Interview with Glen Drover
Guitarist / Producer
Megadeth, Testament, King Diamond, Eidolon
WaveMachine Labs How did you get started playing and producing music?
Glen Drover: I started getting really involved with both production, playing and engineering on more of a pro level in the early 90's. Me and my brother Shawn formed the band Eidolon, and recorded many albums over a 10 year span before I jumped into bands like King Diamond, Megadeth and Testament. We did eight albums I believe and I had engineered and produced all of those albums.
WML: Those are some big name artists you've worked with. How did you become involved with some of those groups?
GD: A lot of that was word of mouth. People recommending me for those gigs.
WML: How has software affected your studio setup now as compared to your setup 10 years ago?
GD: A ton! I loved working with the older analog gear that I used on previous recordings / albums, and I still own all that gear. But Pro Tools has opened up so many new doors, so many possibilities. It can be frustrating sometimes as it is very technical and sometimes can take a lot longer to record things, but the features we have in pro tools as compared to past gear is quite amazing.
WML: So would you say you prefer mixing 'inside the box,' rather than 'outside the box'?
GD: For me, it's a lot easier, as I do a lot of mixing myself for various projects. The Automation feature is an amazing tool to have, especially when you have many tracks in a song to mix!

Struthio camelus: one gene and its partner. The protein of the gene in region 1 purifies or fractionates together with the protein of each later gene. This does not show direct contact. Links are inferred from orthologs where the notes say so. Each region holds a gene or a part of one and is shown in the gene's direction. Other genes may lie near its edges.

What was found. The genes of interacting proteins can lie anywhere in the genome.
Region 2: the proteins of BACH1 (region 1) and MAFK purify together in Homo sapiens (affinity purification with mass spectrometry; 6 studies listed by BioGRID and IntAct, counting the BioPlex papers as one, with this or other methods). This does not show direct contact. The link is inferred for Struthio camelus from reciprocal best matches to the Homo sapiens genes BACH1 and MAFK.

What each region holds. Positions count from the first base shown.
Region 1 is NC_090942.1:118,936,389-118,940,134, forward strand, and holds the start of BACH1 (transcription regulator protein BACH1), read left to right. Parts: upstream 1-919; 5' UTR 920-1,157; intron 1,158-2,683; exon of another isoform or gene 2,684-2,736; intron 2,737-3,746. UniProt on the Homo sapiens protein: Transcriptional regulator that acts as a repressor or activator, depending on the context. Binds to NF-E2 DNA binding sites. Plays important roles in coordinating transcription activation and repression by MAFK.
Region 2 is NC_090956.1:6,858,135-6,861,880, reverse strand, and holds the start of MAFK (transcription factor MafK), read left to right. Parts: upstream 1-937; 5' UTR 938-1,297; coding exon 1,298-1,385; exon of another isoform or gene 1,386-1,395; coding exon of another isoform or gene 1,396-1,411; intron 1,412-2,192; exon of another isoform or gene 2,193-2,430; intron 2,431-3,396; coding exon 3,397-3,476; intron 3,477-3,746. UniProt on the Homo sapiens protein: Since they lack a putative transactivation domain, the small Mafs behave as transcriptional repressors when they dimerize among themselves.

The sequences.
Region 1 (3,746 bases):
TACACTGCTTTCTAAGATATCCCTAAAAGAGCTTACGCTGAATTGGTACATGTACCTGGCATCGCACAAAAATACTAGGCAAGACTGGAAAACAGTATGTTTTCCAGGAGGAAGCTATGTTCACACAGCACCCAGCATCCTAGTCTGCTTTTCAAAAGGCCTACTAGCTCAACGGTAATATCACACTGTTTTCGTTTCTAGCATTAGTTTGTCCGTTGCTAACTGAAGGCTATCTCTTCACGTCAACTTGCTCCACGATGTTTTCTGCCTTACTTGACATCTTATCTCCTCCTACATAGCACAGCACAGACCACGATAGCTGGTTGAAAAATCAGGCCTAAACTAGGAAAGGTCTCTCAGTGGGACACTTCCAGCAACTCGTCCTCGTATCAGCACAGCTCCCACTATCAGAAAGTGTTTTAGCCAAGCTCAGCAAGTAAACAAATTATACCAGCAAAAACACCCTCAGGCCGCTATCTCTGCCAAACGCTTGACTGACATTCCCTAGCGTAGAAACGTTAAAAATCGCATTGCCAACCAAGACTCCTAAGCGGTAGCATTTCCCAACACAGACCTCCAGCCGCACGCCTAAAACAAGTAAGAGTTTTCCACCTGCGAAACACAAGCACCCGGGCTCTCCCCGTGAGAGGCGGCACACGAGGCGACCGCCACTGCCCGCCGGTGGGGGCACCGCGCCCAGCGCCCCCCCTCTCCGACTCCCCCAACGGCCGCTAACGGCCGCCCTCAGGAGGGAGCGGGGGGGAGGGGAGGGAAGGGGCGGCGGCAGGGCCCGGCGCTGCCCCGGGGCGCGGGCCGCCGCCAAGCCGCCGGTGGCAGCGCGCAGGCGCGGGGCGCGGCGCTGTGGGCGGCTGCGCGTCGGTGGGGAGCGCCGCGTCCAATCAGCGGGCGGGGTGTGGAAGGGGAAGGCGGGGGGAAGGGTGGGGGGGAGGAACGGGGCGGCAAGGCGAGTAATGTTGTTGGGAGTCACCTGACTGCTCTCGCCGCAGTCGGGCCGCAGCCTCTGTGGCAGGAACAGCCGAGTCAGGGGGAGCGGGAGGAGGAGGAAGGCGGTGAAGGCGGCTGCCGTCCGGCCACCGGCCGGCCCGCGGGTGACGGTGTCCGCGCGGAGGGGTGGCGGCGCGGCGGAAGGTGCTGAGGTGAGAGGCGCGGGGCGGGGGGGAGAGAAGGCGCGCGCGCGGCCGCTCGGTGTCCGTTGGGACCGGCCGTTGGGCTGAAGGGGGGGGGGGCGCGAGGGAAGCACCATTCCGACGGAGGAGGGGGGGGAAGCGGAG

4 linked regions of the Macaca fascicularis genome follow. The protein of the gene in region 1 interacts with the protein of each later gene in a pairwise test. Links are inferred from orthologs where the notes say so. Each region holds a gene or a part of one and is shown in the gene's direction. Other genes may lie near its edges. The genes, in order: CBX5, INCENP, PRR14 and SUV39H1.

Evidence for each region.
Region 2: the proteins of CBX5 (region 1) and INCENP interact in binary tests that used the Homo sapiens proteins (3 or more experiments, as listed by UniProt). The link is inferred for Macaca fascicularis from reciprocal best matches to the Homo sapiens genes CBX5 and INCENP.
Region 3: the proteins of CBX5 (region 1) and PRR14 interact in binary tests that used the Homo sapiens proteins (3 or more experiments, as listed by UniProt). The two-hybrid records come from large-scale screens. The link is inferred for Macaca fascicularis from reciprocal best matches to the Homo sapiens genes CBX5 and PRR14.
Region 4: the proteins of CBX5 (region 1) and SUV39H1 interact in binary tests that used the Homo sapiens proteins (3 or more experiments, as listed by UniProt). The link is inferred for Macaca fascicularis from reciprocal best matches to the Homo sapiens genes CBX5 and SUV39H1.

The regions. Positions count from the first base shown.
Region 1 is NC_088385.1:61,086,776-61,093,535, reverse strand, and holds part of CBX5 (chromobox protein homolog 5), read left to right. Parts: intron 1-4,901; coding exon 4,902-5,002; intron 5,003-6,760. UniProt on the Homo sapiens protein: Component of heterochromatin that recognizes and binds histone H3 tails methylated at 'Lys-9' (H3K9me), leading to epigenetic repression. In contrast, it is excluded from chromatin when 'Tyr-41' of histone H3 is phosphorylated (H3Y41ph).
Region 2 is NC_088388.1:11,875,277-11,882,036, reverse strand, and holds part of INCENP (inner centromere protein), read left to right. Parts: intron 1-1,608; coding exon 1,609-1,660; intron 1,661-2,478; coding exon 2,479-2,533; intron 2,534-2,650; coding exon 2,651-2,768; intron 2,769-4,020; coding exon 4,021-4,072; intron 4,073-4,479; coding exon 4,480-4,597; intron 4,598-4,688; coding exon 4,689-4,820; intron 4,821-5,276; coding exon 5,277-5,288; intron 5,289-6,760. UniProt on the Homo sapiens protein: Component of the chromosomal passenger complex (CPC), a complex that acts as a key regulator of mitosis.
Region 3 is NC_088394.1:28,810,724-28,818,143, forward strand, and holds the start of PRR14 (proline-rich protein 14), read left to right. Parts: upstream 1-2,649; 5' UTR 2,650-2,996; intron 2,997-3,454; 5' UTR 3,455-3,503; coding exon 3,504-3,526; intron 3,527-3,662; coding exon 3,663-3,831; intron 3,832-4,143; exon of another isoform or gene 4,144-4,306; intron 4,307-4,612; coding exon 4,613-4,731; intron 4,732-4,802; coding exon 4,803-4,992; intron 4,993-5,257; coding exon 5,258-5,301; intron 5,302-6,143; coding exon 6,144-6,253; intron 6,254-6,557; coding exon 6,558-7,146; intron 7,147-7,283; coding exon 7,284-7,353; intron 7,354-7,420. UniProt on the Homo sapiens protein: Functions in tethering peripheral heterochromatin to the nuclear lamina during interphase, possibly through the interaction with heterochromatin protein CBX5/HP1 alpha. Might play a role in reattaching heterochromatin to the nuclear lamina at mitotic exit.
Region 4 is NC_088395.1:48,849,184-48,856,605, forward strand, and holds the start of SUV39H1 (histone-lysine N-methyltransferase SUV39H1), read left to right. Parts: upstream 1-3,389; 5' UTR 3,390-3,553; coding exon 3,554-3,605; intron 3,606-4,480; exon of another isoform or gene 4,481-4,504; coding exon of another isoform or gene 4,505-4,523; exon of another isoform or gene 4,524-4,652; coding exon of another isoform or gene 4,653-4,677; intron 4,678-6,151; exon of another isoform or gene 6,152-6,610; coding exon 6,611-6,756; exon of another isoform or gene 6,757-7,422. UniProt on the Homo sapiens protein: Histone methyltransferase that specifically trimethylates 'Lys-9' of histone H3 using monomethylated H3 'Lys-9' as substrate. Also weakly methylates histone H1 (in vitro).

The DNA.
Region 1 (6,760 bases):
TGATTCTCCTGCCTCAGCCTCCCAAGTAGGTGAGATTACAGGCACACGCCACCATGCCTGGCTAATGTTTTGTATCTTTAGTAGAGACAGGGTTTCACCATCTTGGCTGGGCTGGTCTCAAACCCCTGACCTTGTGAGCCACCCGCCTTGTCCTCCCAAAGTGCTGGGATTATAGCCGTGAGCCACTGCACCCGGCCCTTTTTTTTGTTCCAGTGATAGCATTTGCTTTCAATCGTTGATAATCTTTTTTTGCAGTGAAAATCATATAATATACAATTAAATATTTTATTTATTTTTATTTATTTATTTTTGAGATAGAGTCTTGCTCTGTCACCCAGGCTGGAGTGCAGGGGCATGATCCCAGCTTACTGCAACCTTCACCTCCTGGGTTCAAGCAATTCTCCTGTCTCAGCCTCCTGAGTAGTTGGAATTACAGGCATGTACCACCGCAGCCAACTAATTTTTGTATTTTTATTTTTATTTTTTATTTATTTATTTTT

WML: How do you use Drumagog in your studio work?
GD: I usually use Drumagog for kick, snare, and sometimes toms, depending if I feel that I need to bring the toms into the sound picture a little closer.
WML: What projects are you currently working on?
GD: Right now, I have just started my second album for the Glen Drover Band. Should be finished sometime in 2012.
WML: Any new software that you're really into right now or future products you'd like to see?
GD: Man there are so many great things out now, especially plug-in wise. I really like the Waves stuff, a lot. Lexicon is making some great reverb plug-ins. One thing I'm looking forward to is to hear more improvement on guitar amp plug-ins. I don't think we're at the point of replacing out rigs in the studio just yet, but I have a feeling that it will happen soon.
WML: You mentioned guitar amp modeling not quite being there yet. What's your go-to guitar amp setup in the studio?
GD: I use the Digitech GSP1101 direct for most clean and distorted tones, and I also use the V2 head by randall for anything I want to record by mic.
WML: What piece of advice would you give to young musicians/producers that you wish you had when you started out?
GD: I would say be true to your heart with the music. Don't follow trends.